With a forked pem

With a forked pen

To describe someone as ‘speaking with a forked tongue‘ is to suggest duplicity, that one thing is being said, and at the same time something which contradicts or is the reverse of this is being indicated alongside it. At least in English-speaking and -writing arenas, there are conventions governing how people use letters and letter-writing that can be mindfully used to display this idea of forked writing. One such convention is that there are times and places and circumstances when only a formal letter will do, as it indicates a named recipient, provides a signature which acts as a guarantee of provenance and authorship, and places its message on the written record for other eyes to see and to read. Also such letters are often performative, they do the thing that they describe within their content. ‘I resign’ is an example. In such contexts, these letters have both a named recipient and also an unnamed wider set of addressees who are, for example, the general public, or a particular group of people within an organisation. And what they provide is a statement very much for the public record, while the realities might be very different or even contradict what is put on the record. This mismatch isn’t the point, strictly speaking, which is instead that the formalities can be observed but in a forked way which also at the same time enables the writers to say or to imply what they informally think.

An interesting example of how such matters can work out in practice and the part that can be played by a forked pen has occurred in public life in Britain recently. It concerns a formal letter of resignation and involves an exchange of letters between the prime minister of the UK, Boris Johnson, and the person he had appointed as an ethics advisor, Lord Geidt. And both of these letters were immediately released into the public domain, as well as being sent to the named addressee.

Lord Geidt formally resigned his ethics position in his letter to Johnson, spelling out in some detail the reasons. He said he contemplated resigning over one issue, connected with the failure of the prime minister to address the fact that he was found to have broken rules, connected with the Covid lockdown period, for ministerial good ethical conduct, or at the least had not explained why, given the established facts of his conduct, he thinks he had not broken such rules. Geidt didn’t resign then, but more recently he writes that he had been put in an invidious position regarding another matter, concerned with a trade deal, which actually led to his resignation. Mr Johnson then immediately issued his own formal letter in response, and this is notable for its obfuscations and also its failure to address the key points made in the letter it is ostensibly responding to. But it also makes the points that Geidt had earlier said he would not resign, and that the trade deal was of a kind accepted widely in other countries. Geidt’s letter does the formal thing of resigning, but it also does other things as well. Johnson’s letter is equally forked, pointing out contradictions and mixing faint praise with implied blame.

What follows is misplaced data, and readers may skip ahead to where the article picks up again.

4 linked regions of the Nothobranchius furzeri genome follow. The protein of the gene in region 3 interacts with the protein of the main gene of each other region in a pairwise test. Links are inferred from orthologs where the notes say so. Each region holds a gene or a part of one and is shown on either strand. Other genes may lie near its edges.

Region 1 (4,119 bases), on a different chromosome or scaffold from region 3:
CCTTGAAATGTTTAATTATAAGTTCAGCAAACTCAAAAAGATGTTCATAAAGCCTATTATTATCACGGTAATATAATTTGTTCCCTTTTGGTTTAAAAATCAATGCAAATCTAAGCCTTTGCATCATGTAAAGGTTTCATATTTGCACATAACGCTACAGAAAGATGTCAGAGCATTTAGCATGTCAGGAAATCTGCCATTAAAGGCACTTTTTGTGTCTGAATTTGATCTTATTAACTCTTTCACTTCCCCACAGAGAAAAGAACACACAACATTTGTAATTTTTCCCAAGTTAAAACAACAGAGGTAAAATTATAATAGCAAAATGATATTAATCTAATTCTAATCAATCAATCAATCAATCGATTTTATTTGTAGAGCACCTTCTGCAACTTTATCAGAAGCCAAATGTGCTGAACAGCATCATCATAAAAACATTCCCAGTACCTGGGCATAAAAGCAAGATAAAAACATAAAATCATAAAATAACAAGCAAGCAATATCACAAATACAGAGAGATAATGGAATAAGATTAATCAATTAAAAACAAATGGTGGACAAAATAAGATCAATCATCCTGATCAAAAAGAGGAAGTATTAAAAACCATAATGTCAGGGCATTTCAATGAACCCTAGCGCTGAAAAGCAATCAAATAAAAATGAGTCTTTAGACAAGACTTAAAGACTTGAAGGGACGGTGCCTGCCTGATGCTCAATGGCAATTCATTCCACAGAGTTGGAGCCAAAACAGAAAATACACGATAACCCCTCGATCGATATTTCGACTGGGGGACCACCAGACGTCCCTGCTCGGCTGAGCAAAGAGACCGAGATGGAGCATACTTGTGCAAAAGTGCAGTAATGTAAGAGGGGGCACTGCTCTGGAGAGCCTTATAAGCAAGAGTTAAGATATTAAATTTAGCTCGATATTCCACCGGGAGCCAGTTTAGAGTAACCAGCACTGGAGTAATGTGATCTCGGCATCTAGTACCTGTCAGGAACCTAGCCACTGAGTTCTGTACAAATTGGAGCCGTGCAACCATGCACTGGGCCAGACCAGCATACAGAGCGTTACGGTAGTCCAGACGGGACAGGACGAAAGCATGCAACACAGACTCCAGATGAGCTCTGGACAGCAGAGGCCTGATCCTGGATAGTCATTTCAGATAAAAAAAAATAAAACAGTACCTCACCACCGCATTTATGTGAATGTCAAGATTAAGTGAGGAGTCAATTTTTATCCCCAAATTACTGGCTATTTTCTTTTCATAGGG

Although Geidt’s letter doesn’t actually write ‘you lied‘, it implies this; and although Johnson’s letter doesn’t actually write this, it implies that Geidt is not telling the whole truth, and his own rule-breaking is irrelevant and will be ignored. A formal correspondence, but strongly attacking public reputation, and on both sides. The exchange of letters can be accessed here

Last updated: 24 June 2022


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